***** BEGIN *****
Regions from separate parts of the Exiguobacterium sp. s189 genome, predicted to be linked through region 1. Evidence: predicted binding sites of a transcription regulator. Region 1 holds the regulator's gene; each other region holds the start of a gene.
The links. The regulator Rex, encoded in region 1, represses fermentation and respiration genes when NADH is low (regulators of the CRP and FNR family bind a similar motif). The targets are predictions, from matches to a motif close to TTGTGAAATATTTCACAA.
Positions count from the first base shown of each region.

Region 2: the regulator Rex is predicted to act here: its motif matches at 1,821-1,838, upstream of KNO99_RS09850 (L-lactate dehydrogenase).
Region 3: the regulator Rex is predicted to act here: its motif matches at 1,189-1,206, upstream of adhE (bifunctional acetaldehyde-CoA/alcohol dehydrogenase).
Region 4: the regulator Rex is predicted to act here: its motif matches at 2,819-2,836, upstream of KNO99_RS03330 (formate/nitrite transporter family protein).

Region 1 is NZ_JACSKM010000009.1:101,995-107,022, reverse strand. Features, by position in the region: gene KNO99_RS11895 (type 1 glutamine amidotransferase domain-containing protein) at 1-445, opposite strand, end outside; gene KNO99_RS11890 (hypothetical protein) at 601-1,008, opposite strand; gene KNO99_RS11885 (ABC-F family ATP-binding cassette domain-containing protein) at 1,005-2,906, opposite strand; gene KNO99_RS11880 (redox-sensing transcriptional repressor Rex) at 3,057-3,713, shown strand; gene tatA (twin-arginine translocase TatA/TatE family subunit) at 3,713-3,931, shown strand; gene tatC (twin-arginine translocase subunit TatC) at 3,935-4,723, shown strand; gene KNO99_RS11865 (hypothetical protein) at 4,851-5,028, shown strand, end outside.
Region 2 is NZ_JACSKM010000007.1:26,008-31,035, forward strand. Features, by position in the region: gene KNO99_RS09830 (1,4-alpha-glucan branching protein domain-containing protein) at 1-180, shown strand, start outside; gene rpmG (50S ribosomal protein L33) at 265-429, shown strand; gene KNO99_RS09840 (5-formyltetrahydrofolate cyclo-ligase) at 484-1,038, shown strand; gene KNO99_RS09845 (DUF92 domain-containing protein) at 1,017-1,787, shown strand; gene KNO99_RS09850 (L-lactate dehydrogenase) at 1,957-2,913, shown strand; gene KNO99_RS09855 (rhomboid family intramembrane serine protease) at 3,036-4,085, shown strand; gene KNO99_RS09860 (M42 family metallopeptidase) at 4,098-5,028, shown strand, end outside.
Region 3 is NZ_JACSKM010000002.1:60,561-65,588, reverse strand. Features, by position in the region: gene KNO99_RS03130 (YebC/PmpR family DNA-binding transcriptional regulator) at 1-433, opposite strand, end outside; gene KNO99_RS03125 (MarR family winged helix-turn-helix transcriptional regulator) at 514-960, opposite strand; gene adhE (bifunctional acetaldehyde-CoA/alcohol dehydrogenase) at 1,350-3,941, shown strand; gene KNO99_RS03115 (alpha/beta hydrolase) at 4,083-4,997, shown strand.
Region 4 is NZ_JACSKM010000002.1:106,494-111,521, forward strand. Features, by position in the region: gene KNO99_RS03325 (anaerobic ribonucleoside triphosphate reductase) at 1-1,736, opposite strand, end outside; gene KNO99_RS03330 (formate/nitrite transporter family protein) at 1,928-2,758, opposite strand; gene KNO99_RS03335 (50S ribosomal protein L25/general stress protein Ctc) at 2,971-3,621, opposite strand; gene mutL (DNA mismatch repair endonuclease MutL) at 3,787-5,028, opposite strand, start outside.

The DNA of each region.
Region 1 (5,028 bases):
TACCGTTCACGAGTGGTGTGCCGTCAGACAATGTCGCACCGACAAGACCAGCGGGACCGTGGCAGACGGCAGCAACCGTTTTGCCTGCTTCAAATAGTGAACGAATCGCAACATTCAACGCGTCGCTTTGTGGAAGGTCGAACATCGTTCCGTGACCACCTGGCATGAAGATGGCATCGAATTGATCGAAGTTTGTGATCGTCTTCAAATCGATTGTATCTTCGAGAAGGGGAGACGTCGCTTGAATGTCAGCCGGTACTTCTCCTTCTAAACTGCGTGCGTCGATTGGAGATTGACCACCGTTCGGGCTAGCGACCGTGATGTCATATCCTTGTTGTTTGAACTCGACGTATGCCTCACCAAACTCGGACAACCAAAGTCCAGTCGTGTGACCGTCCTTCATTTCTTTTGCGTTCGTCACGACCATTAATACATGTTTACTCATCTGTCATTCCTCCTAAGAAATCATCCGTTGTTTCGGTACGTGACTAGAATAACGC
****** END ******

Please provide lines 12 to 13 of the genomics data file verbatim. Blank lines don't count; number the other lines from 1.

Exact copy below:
Region 1 (5,028 bases):
TACCGTTCACGAGTGGTGTGCCGTCAGACAATGTCGCACCGACAAGACCAGCGGGACCGTGGCAGACGGCAGCAACCGTTTTGCCTGCTTCAAATAGTGAACGAATCGCAACATTCAACGCGTCGCTTTGTGGAAGGTCGAACATCGTTCCGTGACCACCTGGCATGAAGATGGCATCGAATTGATCGAAGTTTGTGATCGTCTTCAAATCGATTGTATCTTCGAGAAGGGGAGACGTCGCTTGAATGTCAGCCGGTACTTCTCCTTCTAAACTGCGTGCGTCGATTGGAGATTGACCACCGTTCGGGCTAGCGACCGTGATGTCATATCCTTGTTGTTTGAACTCGACGTATGCCTCACCAAACTCGGACAACCAAAGTCCAGTCGTGTGACCGTCCTTCATTTCTTTTGCGTTCGTCACGACCATTAATACATGTTTACTCATCTGTCATTCCTCCTAAGAAATCATCCGTTGTTTCGGTACGTGACTAGAATAACGC